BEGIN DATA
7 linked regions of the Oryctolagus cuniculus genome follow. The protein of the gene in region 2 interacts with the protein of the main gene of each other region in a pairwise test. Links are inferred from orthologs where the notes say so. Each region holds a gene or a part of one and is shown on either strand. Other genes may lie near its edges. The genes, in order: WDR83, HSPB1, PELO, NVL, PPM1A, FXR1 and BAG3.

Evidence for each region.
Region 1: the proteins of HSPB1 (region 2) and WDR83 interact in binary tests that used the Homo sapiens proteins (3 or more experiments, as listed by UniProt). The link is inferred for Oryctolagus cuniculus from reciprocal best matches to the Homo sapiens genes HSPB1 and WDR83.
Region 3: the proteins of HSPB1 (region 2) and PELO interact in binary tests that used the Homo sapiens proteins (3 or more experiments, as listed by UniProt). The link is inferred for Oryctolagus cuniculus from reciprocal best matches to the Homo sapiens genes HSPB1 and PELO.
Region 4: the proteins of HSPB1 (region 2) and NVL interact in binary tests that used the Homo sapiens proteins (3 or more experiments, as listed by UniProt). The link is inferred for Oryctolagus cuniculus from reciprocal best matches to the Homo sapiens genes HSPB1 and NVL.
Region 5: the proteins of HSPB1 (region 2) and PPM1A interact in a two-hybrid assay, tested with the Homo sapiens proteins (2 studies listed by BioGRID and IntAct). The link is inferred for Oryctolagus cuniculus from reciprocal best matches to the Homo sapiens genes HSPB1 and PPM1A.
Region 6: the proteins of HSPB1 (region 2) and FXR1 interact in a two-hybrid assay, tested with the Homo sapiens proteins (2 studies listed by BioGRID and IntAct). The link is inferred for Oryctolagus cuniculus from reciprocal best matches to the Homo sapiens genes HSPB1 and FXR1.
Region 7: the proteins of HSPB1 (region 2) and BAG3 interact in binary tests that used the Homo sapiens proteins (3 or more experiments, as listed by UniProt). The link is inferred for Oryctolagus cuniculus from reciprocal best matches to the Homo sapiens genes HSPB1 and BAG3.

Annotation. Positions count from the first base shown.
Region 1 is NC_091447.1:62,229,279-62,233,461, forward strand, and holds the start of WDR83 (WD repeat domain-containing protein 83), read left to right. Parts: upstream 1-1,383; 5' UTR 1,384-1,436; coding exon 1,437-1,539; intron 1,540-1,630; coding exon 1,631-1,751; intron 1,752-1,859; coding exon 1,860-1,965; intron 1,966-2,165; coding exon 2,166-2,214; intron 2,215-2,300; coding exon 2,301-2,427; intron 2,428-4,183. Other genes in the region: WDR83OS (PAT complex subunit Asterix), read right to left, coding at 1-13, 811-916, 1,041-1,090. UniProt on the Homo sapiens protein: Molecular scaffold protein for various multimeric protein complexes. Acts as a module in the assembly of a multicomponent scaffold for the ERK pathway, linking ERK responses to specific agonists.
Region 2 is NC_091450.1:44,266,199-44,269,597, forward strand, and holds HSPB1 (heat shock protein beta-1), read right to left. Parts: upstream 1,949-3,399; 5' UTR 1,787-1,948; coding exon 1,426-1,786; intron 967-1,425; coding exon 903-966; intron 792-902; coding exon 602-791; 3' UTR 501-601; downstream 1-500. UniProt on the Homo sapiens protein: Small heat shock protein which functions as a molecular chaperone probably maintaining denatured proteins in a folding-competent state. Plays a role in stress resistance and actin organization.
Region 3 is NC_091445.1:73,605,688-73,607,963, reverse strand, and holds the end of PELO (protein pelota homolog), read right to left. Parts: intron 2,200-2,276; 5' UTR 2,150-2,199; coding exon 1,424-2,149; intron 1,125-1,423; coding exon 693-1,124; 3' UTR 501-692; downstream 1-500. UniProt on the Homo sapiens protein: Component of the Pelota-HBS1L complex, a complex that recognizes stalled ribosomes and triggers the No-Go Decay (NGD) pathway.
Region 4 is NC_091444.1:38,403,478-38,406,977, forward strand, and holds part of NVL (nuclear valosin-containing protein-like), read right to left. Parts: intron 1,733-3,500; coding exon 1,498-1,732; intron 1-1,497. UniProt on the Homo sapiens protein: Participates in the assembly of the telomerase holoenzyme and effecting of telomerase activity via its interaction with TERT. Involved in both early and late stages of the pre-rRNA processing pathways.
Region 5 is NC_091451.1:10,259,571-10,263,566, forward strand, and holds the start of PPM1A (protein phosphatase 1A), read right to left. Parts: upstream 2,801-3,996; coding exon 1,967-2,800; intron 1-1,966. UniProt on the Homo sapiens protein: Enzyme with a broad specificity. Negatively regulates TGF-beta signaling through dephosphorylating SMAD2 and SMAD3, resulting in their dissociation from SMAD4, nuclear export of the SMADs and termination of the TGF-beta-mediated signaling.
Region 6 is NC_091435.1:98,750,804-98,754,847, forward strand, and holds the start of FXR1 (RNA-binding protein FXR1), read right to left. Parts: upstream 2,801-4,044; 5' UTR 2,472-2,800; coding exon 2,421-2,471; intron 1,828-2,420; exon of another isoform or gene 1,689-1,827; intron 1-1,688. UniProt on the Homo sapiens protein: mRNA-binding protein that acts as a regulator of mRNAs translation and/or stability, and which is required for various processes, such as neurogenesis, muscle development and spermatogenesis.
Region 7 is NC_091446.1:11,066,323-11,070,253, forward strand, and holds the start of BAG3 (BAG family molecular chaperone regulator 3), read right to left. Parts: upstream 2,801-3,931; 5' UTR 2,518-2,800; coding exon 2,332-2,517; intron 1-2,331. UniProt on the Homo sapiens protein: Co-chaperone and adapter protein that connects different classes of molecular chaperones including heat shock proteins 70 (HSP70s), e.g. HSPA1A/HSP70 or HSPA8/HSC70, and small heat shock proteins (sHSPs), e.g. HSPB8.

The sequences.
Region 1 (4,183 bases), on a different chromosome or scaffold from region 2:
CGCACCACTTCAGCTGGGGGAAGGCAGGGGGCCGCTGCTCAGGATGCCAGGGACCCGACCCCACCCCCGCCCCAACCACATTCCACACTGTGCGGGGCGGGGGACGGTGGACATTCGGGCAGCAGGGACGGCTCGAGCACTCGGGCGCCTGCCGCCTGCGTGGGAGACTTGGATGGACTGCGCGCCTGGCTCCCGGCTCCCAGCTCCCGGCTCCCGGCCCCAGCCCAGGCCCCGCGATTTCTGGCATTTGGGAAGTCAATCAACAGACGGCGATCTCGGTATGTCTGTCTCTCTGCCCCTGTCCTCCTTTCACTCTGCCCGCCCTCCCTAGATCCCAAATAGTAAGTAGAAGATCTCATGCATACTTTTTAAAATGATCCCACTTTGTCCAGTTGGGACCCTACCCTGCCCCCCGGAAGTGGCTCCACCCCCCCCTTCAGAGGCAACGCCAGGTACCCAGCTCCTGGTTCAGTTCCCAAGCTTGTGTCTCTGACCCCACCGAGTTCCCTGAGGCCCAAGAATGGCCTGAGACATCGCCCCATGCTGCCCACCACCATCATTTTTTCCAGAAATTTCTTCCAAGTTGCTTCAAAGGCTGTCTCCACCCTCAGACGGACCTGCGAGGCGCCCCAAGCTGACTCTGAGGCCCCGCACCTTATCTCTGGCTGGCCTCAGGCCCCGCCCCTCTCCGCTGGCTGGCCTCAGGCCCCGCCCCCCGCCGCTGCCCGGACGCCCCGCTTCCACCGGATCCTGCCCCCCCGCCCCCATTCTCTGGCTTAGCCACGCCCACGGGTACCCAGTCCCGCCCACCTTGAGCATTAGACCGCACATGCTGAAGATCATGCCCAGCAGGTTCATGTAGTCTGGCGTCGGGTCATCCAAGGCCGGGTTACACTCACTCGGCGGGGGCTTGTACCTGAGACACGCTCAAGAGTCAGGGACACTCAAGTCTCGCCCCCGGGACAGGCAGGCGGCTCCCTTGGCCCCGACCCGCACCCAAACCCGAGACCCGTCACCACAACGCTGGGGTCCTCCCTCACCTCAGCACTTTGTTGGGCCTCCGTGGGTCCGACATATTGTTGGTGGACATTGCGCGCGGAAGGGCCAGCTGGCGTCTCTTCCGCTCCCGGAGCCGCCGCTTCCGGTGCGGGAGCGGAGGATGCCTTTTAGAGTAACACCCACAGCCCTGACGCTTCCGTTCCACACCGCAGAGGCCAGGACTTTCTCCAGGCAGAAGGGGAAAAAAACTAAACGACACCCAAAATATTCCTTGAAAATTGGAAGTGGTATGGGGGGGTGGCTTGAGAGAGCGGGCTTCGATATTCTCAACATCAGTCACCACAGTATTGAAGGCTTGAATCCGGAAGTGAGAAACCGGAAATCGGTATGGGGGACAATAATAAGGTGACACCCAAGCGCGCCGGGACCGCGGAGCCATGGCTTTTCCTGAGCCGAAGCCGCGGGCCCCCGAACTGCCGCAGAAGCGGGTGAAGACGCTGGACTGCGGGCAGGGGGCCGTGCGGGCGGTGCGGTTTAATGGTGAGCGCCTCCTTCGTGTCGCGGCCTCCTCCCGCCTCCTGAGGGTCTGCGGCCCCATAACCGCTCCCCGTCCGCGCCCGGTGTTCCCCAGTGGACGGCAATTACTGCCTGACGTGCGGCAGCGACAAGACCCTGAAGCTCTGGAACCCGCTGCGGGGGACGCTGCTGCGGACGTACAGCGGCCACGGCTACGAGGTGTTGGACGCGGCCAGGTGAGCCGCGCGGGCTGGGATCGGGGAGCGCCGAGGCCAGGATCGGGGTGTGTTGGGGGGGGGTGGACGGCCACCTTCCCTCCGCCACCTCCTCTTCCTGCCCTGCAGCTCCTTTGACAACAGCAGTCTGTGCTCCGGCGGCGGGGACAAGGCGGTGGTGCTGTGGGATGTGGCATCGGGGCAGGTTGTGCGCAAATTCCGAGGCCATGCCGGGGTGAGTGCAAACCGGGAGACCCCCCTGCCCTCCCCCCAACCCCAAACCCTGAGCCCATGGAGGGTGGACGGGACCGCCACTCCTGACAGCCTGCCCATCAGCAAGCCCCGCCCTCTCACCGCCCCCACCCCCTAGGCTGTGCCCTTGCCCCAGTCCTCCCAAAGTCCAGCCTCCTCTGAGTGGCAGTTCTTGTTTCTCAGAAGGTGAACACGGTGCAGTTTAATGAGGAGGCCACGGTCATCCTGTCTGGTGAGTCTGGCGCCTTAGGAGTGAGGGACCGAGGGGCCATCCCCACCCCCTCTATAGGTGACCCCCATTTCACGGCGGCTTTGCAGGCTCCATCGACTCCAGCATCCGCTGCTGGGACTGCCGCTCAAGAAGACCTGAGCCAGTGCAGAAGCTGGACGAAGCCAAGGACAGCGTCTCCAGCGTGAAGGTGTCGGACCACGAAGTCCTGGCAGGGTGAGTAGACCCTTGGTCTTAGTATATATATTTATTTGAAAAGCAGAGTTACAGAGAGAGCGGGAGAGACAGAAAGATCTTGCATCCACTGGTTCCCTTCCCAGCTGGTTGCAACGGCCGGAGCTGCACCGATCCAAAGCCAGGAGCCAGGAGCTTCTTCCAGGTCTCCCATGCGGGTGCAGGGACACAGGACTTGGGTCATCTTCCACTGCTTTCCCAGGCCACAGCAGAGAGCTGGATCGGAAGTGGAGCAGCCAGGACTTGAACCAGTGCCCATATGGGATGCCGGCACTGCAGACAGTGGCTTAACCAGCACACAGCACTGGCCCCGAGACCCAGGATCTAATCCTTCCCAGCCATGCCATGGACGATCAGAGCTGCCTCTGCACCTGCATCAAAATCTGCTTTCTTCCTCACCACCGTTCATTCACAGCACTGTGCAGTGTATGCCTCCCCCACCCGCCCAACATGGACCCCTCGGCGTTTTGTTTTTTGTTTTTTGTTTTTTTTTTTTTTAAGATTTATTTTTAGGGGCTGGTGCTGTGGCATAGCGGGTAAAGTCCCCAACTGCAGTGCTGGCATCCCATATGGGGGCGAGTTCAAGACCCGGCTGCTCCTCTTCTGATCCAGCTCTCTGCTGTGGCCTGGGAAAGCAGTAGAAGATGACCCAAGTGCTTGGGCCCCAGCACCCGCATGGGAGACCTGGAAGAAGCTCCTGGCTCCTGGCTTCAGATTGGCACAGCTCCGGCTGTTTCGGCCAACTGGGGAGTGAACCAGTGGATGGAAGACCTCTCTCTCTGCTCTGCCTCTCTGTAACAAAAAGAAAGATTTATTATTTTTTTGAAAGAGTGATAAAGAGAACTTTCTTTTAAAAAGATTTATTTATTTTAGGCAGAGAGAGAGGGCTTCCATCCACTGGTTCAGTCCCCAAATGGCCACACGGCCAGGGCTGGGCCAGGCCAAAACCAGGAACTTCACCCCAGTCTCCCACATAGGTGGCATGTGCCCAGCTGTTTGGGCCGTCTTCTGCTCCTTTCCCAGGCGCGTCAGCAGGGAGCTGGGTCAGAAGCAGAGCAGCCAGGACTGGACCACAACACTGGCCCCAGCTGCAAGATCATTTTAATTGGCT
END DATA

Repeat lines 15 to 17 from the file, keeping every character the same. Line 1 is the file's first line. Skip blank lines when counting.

Region 6 is NC_091435.1:98,750,804-98,754,847, forward strand, and holds the start of FXR1 (RNA-binding protein FXR1), read right to left. Parts: upstream 2,801-4,044; 5' UTR 2,472-2,800; coding exon 2,421-2,471; intron 1,828-2,420; exon of another isoform or gene 1,689-1,827; intron 1-1,688. UniProt on the Homo sapiens protein: mRNA-binding protein that acts as a regulator of mRNAs translation and/or stability, and which is required for various processes, such as neurogenesis, muscle development and spermatogenesis.
Region 7 is NC_091446.1:11,066,323-11,070,253, forward strand, and holds the start of BAG3 (BAG family molecular chaperone regulator 3), read right to left. Parts: upstream 2,801-3,931; 5' UTR 2,518-2,800; coding exon 2,332-2,517; intron 1-2,331. UniProt on the Homo sapiens protein: Co-chaperone and adapter protein that connects different classes of molecular chaperones including heat shock proteins 70 (HSP70s), e.g. HSPA1A/HSP70 or HSPA8/HSC70, and small heat shock proteins (sHSPs), e.g. HSPB8.

The sequences.